Zanesville Times Recorder, July 15, 1957

Zanesville Times Recorder

July 15, 1957

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Issue date: Monday, July 15, 1957

Pages available: 24

Previous edition: Saturday, July 13, 1957

Next edition: Tuesday, July 16, 1957 - Used by the World's Finest Libraries and Institutions
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Publication name: Zanesville Times Recorder

Location: Zanesville, Ohio

Pages available: 279,807

Years available: 1923 - 1977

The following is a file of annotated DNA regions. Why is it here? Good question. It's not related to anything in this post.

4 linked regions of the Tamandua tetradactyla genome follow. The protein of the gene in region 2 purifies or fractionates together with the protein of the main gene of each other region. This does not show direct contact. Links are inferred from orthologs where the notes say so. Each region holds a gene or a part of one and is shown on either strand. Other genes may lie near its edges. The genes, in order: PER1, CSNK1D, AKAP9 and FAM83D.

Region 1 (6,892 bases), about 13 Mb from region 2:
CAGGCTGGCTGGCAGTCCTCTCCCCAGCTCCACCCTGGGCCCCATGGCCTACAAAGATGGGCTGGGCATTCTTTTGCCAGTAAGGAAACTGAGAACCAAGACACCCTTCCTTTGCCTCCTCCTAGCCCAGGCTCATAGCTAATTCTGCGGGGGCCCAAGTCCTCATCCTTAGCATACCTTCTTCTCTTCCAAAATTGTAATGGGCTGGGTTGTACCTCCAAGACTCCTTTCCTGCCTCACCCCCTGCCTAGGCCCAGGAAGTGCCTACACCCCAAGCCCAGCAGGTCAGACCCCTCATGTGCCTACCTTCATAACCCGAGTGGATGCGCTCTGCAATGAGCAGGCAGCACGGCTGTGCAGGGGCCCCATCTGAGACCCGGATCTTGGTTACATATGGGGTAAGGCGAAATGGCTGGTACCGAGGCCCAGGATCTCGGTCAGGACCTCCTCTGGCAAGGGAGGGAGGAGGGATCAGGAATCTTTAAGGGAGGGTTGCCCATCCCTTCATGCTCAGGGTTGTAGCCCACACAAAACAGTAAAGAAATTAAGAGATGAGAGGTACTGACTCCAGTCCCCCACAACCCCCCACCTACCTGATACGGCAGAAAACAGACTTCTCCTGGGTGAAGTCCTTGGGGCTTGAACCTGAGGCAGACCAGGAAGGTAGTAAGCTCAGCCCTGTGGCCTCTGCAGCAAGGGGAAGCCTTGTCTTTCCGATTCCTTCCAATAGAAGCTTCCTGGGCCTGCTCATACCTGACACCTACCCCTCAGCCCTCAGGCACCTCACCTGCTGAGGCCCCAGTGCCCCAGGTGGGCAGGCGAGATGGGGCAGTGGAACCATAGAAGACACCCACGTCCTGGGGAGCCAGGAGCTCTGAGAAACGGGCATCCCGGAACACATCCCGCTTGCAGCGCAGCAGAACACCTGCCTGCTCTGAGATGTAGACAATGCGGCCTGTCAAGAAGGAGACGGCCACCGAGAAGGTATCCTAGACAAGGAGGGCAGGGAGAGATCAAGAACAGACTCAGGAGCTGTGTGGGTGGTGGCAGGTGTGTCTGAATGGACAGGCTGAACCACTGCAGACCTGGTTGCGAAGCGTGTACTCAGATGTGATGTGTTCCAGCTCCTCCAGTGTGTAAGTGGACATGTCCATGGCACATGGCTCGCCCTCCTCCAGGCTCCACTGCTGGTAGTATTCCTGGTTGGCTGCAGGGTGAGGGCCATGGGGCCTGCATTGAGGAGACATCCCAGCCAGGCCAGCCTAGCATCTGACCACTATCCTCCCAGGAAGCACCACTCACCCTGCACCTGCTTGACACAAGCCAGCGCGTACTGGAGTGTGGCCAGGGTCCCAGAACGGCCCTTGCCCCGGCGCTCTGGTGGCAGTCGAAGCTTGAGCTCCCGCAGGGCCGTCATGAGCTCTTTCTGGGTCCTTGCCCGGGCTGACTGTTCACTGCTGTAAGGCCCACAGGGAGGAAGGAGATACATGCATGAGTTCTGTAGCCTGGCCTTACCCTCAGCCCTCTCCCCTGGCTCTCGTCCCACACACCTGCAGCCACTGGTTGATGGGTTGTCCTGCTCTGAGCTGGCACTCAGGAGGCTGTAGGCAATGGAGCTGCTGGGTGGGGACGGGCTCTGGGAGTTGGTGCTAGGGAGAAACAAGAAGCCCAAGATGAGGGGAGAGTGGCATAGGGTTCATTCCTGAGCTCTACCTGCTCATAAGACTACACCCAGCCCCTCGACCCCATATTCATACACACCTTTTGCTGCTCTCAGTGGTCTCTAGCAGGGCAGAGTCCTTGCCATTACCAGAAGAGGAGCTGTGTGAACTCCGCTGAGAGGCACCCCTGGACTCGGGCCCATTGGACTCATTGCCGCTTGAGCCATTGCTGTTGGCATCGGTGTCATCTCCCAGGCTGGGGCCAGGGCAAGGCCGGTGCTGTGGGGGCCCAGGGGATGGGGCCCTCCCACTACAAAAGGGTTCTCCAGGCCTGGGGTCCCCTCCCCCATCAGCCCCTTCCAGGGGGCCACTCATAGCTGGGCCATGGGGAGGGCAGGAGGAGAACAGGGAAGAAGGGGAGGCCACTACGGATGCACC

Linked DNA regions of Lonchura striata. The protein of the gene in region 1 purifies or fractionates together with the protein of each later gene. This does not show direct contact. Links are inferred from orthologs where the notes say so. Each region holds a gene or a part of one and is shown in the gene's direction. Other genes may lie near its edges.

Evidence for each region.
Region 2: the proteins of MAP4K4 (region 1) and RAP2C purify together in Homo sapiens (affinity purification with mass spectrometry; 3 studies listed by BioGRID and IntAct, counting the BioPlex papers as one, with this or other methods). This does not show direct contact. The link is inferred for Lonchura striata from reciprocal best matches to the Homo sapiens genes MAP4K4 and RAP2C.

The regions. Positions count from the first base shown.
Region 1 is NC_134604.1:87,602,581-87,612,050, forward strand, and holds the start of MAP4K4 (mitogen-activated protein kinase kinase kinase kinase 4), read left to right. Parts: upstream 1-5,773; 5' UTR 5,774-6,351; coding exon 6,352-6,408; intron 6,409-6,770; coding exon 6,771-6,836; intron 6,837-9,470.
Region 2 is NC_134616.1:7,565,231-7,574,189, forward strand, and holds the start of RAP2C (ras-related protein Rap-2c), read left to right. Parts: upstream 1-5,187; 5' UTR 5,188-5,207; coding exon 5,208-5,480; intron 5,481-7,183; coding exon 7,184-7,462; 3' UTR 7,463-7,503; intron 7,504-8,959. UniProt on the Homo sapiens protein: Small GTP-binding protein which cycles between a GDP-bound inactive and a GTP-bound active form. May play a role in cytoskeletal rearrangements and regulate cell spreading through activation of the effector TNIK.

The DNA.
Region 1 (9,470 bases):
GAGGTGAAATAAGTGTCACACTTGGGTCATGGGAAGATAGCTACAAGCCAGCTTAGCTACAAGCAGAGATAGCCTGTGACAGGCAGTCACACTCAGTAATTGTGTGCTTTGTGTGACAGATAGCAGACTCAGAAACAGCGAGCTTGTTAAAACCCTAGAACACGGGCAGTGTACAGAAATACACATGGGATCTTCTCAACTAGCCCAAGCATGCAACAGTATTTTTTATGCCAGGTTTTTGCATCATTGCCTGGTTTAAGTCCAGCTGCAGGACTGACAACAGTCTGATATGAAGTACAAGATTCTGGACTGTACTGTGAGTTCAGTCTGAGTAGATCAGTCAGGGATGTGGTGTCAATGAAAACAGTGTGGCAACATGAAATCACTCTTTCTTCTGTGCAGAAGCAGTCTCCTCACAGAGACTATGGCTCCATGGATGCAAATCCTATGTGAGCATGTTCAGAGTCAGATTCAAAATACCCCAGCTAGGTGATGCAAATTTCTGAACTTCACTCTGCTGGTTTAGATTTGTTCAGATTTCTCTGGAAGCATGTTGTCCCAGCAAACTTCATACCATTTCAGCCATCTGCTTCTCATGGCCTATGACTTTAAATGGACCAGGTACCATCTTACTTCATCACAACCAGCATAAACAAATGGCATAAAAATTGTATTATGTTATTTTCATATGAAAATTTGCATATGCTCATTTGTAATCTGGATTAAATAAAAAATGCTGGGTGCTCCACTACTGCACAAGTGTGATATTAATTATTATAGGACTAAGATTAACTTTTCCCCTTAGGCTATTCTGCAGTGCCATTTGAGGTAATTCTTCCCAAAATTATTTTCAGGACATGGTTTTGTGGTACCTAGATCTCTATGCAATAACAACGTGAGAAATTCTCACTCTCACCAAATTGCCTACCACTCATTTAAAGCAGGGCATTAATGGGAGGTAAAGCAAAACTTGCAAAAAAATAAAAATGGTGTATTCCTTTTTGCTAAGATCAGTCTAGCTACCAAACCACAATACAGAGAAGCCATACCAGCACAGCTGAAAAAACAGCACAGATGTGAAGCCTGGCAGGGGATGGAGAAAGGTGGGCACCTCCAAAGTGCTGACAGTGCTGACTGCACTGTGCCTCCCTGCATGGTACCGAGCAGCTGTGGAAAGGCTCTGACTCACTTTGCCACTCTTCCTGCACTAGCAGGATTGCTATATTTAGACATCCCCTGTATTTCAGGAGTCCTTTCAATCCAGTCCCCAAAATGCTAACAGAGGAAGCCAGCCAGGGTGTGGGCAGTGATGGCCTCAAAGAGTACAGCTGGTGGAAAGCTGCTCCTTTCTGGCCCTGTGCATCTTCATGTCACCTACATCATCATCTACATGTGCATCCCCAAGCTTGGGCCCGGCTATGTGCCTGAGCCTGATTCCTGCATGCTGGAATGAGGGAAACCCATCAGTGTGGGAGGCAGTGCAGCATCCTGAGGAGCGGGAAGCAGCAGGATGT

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The Times Recorder (Newspaper) - July 15, 1957, Zanesville, Ohio Your Newspaper Fights For Your Rights To Know And See The Times Recorder Serving Zancsvffle And Southeastern Ohio For Three Generations 73ED 162 (24 PAGES) ZANESVELLE, OHIO, MONDAY, JULY 15, 1957 THE WEATHER MOSTLY FAIR SEVEN CENTS Aga Khan Burial In Egypt Body Leaves For Cairo By Plane GENEVA, July 14 The. body of the late Aga Khan is to; be flown to Egypt for burial Wednesday, the family announced today. His widow, the Begum, his son, Alv Khan, and his successor, Aga Khan IV, will accompany the body. The Aga, spiritual leader of 20 million Ismail! Moslems, died at his lakeside villa here Thursday, following a heart attack He was 79. A familv spokesman said the embalmed body would lie in state Tuesday and most of Wednesday to permit followers and the gener- al public to pay their respects in the room where death came. The body is to leave Cairo late Wednesday in a chartered Airlines plane. The body will be accompanied by 12 representatives of Ismaili communities in Africa, the Middle East, India and Pakis- tan Alv's half-brother, Prinr.e Sad- ruddin, and the new Aga Khan's brother. Amyn, are to follow by commercial flight. The spokesman explained this arrangement was in accordance with a standing rule established by the late Aga that no two brothers of the family should ever fly in the same plane. In Cairo the body will be trans- ferred to a chartered plane of the Egyptian airlines for a flight 500 mifes south to Aswan, one of the principal centers in the Ismaili sect, where the burial ceremonies will begin Friday, the Moslem holy day. Seven-year-old Princess Yasnrn. the daughter of Aly Khan and Actress Rita Hayworth, is to re- main in Geneva, the spokesman said. Earlier, Aly and S a d r u ddin laughed off the stories that they Turn to Page 11 Civil Rights Backers Divide Over Amending of Measure Find Answer To Juwnile Delinquency BODY FOUND IN TRUNK doctor and police examine the body of an uni- dentified man found in a black trunk on a Railway Express agency platform in New York Saturday night. Police said the victim had been shot three times and the body wrapped in plastic sheeting be- fore being stuffed into the trunk. (AF Wirephoto) Police Puzzled By Finding Of Murdered Man In Trunk NEW YORK, July 14 ID Police sought today to establish the identity of a middle-aged man who was shot three times and cramm- ed into a trunk-apparently before he died. Bolin Praises Elks Program For Youth Rain Halts Ku Klux Meeting KNOXVILLE, Tenn.. July 14 CB John Kasper, 27, fiery se- gregation leader from Washington, D. C., said today he would be willing to spend a year or two in prison if it would bring about the acquittal of his 15-co-defend- f-nts in the Clinton criminal con- tempt trial. Kasper made the statement to n-ewsmen at a small, rain-drench- ed rally sponsored by the White Citizens Coimcil. A black and white sign bear- ing the legend "Callahan Road KKK" marked the turn-off point from the main Knoxville-to- Chnton highway to the scene of the rally. About 15 carloads of men, wom- en and a surprising number of children attended the meeting, which had been described by the dark-browned Kasper as a Rain spilling from black clouds caused members of the crowd to run for their cars before Kasper could introduce one of the main speakers, William Hendnx, of Clearwater, Fla., who described himself as "imperial officer of the Southern Northern Knights of the Ku Klux Klan." Kasper said the rally was not a Klan meeting. "I'm not a member of the Klan and never have he told reporters, standing in the ram. "But I believe in the Klan. We work closely with them." A nationwide alarm was flash- ed for two unidentified men who delivered the gruesome cargo to a railway express office yester- day. It was destined for ship- ment to an apparently fictitious person in Los Angeles. The delivery was performed so casually police believe the men were unaware of the trunk's contents. But it is hoped they can lead the way to the killer who shipped the trunk and pro- vided New York with its first trunk slaying mystery in years. The victim was about 45, 5 feet, 7, and weighed 164 pounds. He had receding reddish-brown hair, graying at the temples, and Greenish eyes. He had been shot in the middle lower chest, the right cheek and left shoulder with .22 caliber slugs. Dr. Sidney Weinberg, assistant medical examiner, said he be- lieved death occurred last Fri- day. The presence of blood around the vi c t i m 's lungs indicates that he was probably alive when he was placed in the Dr. Weinberg said. The body was found when an express agency employe noticed an odor coming from the small trunk addressed to "Hal Jeffer- son, Ambassador Hotel, Los An- geles, Calif." A check at the hotel showed no such person there. Elaborate precautions had been taken to conceal the dead man's identity. The body was nude except for white under- shorts. It was emcased in plas- tic sheeting. The bullet holes and nose and mouth were taped, pre- sumably to prevent a telltale trail of blood. Two week old newspapers covered the corpse and cam- phor mothballs had been scatter- ed in the cheap metal trunk. Illinois River Near Flood Stage CHICAGO, July 14 M) The runoff from Friday's record 8'4- inch rain in the Chicago area posed a flood threat on the Illinois Fred L. Bohn, of Zanesville, grand exalted ruler of the Bene- volent and Protective Order of Elks, said last night in San Fran- cisco that the Elks seek a "new accent to better understanding of "teen-age in spend- ing most of in chari- ties each year for youth wel- fare. Bohn addressed the opening of the 93rd grand lodge convention. He said the "dividends are great" from Elk youth programs and VALLEY FORGE, Pa., July 14 U) The big, ruddy-faced man twisted around to his neighbor in i the bus and said: "You've got to hand it to them. They've got this thing organized to a fare-thee-well. I was in the Army over five years, and I nev- er saw Uncle Sam do a better job. To think we used to needle this guy or that about being a jBoy Scout. You know, meaning he didn't know his way around." The bus was one of many bowl- ing along on the drives through this mammoth Boy Scout Jam- boree city. It was filled with a variety of sightseers, most of them eager to talk. The old Army man did just that. "Look at the grounds. Not a thing out of place, no trash lying around like you see in some of our best parks. "These kids learn the ropes all right. If I had a boy this is where he'd be...." "Friend of mine, a doctor, has a boy here, about 14 years old. Family's pretty well off, but this 30v helps out on a small farm. Earns practically all his spending money that way. You couldn't thousands of charcoal fires food meet a nicer bo} "It's like that article in the paper said this shows you how many juveniles aren't delin- quent..." It was chow time, and over was being cooked for the always hungry Scouts, of them and more. The Army veteran, his admira- tion still running in full tide, re- sumed: "This is like feeding the entire allied forces, except the food is sure better here." "I'd hate to be chief cook and a woman said. The old soldier dismissed the Turn to Page 11 river today, and new rain hit downstate areas. The river reached flood stage: at Ottawa, an industrial commun- ity of some 85 miles south- west of Chicago where the flow was backed up by a 600-foot dam. Meanwhile, heavy overn i g h t rains hit localities in south cen- tral Illinois, with Vandalia report- ing 5.79 inches, and Springfield, the state capital, 1.81 inches. panded." Robert L. Blackledge, 57, Kear- ny, Neb., attorney, is slated for election as Bonn's successor ai the grand lodge's first business session tomorrow. An unopposed candidate, Blackledge will be nominated by Federal Judge John W. Delehand. Lincoln, Neb., and Nebraska's Governor Victor An- derson is to second. In his opening speech Bohn Some flooding was reported in told some delegates that teen agers are cnticized as a farm fields and the Kaskaskia river rose below Vandalia. State police said, however, there were no reports of danger to residen- tial communities. Traffic was im- peded by water spots, but no main highway closures were reported. Starved Rock State park on the banl: of the Illinois river was or- dered closed and water threaten- ed to make State Rt. 71, leading to the park from Ottawa, impass- able. KILLED BY TRAIN ORRVILLE, Ohio, July 14 W) Six-month-old Sharon Leah Keffer was killed today when a Pennsyl- vania freight train struck an au- tomobile at a county road crossing The baby's father. A. L. Keffer of nearby MarshaUville. with whom she was alone in the car, is in fair condition at Dunlap Memorial hos- pital here. The Weather OHIO Mostly fair Monday Find Oil Signs In Libya TRIPOLI, Libya, July 14 (Ji The government petroleum com- mission announced today discov- ery of first signs of petroleum and natural gas in a well drilled by Esso Standard at Al Auenat in the southwest Fezzan near the Algerian border. Drilling started a fortnight ago and petroleum signs were found feet deep, a communique Rossellini Still In India NEW DELHI, India, July 14 ff) movie director Roberto Rossellini said tonight he has no present plans to leave India. He said it would take him at least two more months to finish his film work for the Indian government. His actress wife Ingrid Bergman said last week in Rome that he would finish his work in a month and return to Italy. "We will spend the summer to- gether at our Santa Marinella villa (north of Rome) as we always have since our she said. But Rossellini said today: "I have no plans at present" for leaving India. Speaking with a hoarse voice and occasionally coughing. Rossellini said, "I am in bed with flu.'' He conferred yesterday with of- ficials of the Indian information and broadcasting ministry for group because of the actions of individuals "These fine young boys and girls are much more capable than my generation was at that he said. An illustration of accomplish- ments by the Elks cerebral pal- sy program was provided by 17- year-old James Landon of Eure- ka, who led in the oath of Alle- jgiance. Landon was considered a hope- less cripple six years ago but there is only slight outward signs of his affliction today. Monday's schedule includes a convention memorial service, a luncheon and a fashion show for ladies at the World Trade cen- ter. New Concord Flier Eyes Speed Record Major John Glenn, Jr., of New Concord now flying with the U. S. Marine Corps is to be the lead pilot when the Navy laun- ches two F8FU Crusader Jets Tuesday morning from the Los Alamitos naval station near Long Beach, Calif., in an attempt to record the first supersonic coast to-coast flight in history at blistering speeds far greater than the muzzle velocity of a .45 cali- bre bullet. Major Glenn is to leave Los Angeles in "Operation Bullet" at 7 a.m. To span the na- tion faster than the speed of sound, he will have to reach New York City three hours, 14 min- utes later. The second Crusader, piloted by Lt. Cmdr. Charles Demmler, USN, is to fly the same mile course about 28 minutes la- ter. This grand lodge convention is the first to be held at San Fran- csco. JAMBOREE SCOUTS AT CHURCH SER- VICES Shoulder-to-shoulder, thous- ands of Boy Scouts take part In a union Protestant service at the National Boy Scout Jamboree at Valley Forge. The tall cross on stage looks out on boys fill- ing the natural amphitheater. Catholic and Jewish services were also held and well attended. (AP Wirephoto) Bundfs Plea For New Trial Docketed For Hearing Today Hearing for a new trial for convicted murderer Harry Dale Bundy, 39-year-old Zanesville factory worker, will be held in Judge John Rossetti's Stark County Common Pleas court today at Canton. The two Crusaders, in order to beat the speed of sound all the way across, must average more than 760 miles an hour. Both planes will be officially timed by the National Aeronautical associ- ation. The present official record for the transcontinental run is three hours, 44 minutes and 53.88 sec- onds, well below supersonic speed. The record was established by an F84F March 9, 1955. The Navy- said Tuesday's "Operation Bul- let" will provide a valuable test of the plane's capabilities at near maximum power over a long distance. The Crusaders will be refuled jenroute by A. J. Savage flying said. It added the company is now which he is directing 12 document- examining the finds and continu- ing drilling in the hope of striking petroleum in larger quantities at a greater depth. Mobile Oil of Canada found na- tural gas about 200 miles north of the Esso borehole in April. Typhoon Hits Philippines ary films and a full length fea- ture. tankers. The jets land at Floyd Bennett field in New York. Britain Ordered To Move Bodies LONDON, July 14 Greece. has ordered Britain to move the [races the other day and heard her bodies of 65 Commonwealth sol- saj. "that's a new one. .may Fire Damages Supermarket EAST LIVERPOOL, Ohio. July 14 tf) Fire caused damage es- timated at today at the one story, brick Loblaw Super- market on the Lincoln highway, heavy stock of merchandise was destroyed, and Michael Turk, owner of the building, estimated damage to the structure at 000. Five fire departments with IS men battled flames for nearlv two hours. An overheated motor in the re- frigeration system was believed to have caused the fire. The heat was so intense that meat m the appeal motions were filed shortly after Bundy's conviction. One claimed error in the trial proceedings, the defense attorneys charging they were "restricted in cross examining other, a supplemental motion Princess Not Match Collector LONDON, July 15 President Eisenhower inspect- ed livestock at his farm today and also had a look at the pasture from which he will be "evacuat- ed" by helicopter tomorrow. The president and his wife are spending the weekend at their country place on the edge of town with three of their four small grandchildren. During the morning Eisenhower left the house and roamed around his property for a while. The trip included inspection of a litter of pigs. When the president boards his new helicopter in the morning, he will be resuming participation in :he annual Civil Defense drill that started Friday. From his farm Eisenhower will be whisked to aTSecret govern- ment relocation center called the emergency nerve center of the Office of Defense Mo- bilization and the federal Civil Defense administration. McCoy about the shootings." The of driving. The test groups num number of Vampire jets and train Peron Honors Simon Bolivar CARACAS, Venezuela, July 14 (J) Juan D. Peron. the exiiedldistinct advantage in relation to dictator whose activities led Ar-'accidents involving other vehicles gentina and Venezuela to break ramming into the rear end of the relations a week ago, paid homage postal truck. There were 50 such to Liberator Simon Bolivar here accidents for the olive drab, com- bered units each, one still wearing olive drab, the other re- painted in tri-color. The logs showed: The olive drab fleet was in- volved in accidents, the red- white-and-blue fleet in 622. The tri-colored vehicles had a pilots. The Cairo broadcast said jet deliveries began July 1 and would be completed in August but gave no figures on the number. Dough Out Of Bread MOSCOW. July 14 The Ar- today Surrounded by private body-and'blue- pared with 24 for the red-white- Kommumst. Killed In Explosion ALGIERS. July 14 (.71 French reports said an explosion last night destroyed the gasoline-pow- ered light plant at Laghouat, about 1S5 miles south of here killing 10 persons. A blaze and explosion of about 250 gallons of gasoline were be- who has in- ,n Erevan, says some plan! refrigerators was cooked. Fire guards and police, he placed a dicrs died fighting for Greece iin World War II. a spokesman widi chance of afternoon or even- V the Imperial graves com- VSJLII v-iiiti'wv mi I A K n ti f i i ing thundershowers. Tuesday fair with moderate temperatures. Tcmprralnrcs 10 am. "B pn> 12 Noon nm W 4 pm! S3 pm 78 10 pm. 73 32 Midnight 70 TEMFERATTRES ELSEWHERE By Associated FTcss Wendy, packing 100-mile-an-h o u rimission said todav. winds roared out of the Pacific tonight and battered northern Lu zon island. The Manila weather bureau said the typhoon is expected to weak- en slightly as it lashes across the rice-growing areas of the northern High tow Philippines. Cincinnati Labor Columnist Vector Ricsel, blinded in an acid attack 15 months ago. arrived in West Germany today for a two-week round of talks with officials and labor leaders. Riesel, who has continued writ- ing despite his blindness, came to Germany at the invitation of the press office of the federal govern- ment and is scheduled to be re- ceived by Chancellor Konrad Ad- enauer in Bonn Tuesday. He plans tricycle near his Portsmouth'to consult eye specialists while in tines resident in the foot of the monument to Boli- var and olhcr heroes in the Avcnida de los Proceres. Less than 200 persons, mclud-i MARIETTA, Ohio. Julv been making a lot of dough out of bread. Reporters, said the newspaper. _ _ _ ips living near the plant. The town and the surrounding J H [underweight They conducted raids Ion bakeries and discovered- ing police and newsmen, attend-1- E J. Plott, Canton, president'1 Jhe bakers xvere weighing the pumped ed. Some Argentines cried "Long of the Ohio Junior Chamber hot Ol tne oven wnen it, estimated the dam- Famous Bridge Demolished TOKYO, Julv 14 (T) Workmen began demolishing one of Tokvo's ceTemonv was to boost Javcee member- were oaMng urwu best-known bridges todav. in the state by 20 per cent bread- f For months, traffic will Argentines K tney could get more white bread not disrespectiul ot tnis coun- riott eiecieo president in May of flour than out of try. Venezuelans had charged that addressed some 250 Jaycee Argentina's ambassador, Gen from 60 cities at today's clos-j 3 los Toranzo Montero. was dis-'ing session of the organization's got SUSP.CIOUS when they found t ff f_om hf most bread on the market was power. A water shortage was threatened since the commupir. draws its supplies from electri- live President Peron." Commerce, todav called for a weighs most. _ SI. 142.000. 2 Tney were baking wrme bread; home. IGcrmany. detoured around the gently-arched sukiyabashi facing the Ginza, Nichigeki thea- ter and Asahi newspaper building a meeting place known to all Tokyoites and thousands of Am- ericans who have visited Japan. For 300 years, the spot has been the site of a bridge spanning a canal. Now the canal has been drained and the bridge will be re- placed bv a subway and an elevated highway. respectful. two-day convention. The break carne after Argentina, Plott said that if the drive is asked Venezuela July 4 to expel [Successful, Javcee membership were using more salt than required which also gave them more weight for less dough. The public, said the paper, was narucularlv incensed because the Behind Page One Editorial Women's News 8.9, 10 Radio-TV" 14 Peron. President Pedro A ram-! should reach bv the endjbakers refused to bake the Ar-i Theaters 14 buru's government in Buenos vear- Present membershipjmcman national bread called "Pu-1 charged Peron was directing he said. versive, terrorist activities that1 The group also heard a b have troubled Argentina since heiaddress by Marietta Mayor For- and people were forced to buy! Comic PaSe was overthrown in 1955. irest Farley. and people were forced to buy ricfjit on the open markets from pri-j -or- vate enterprisers at double andj 17 ttnpie the legal price. Classified 20, 21. 22 23 ;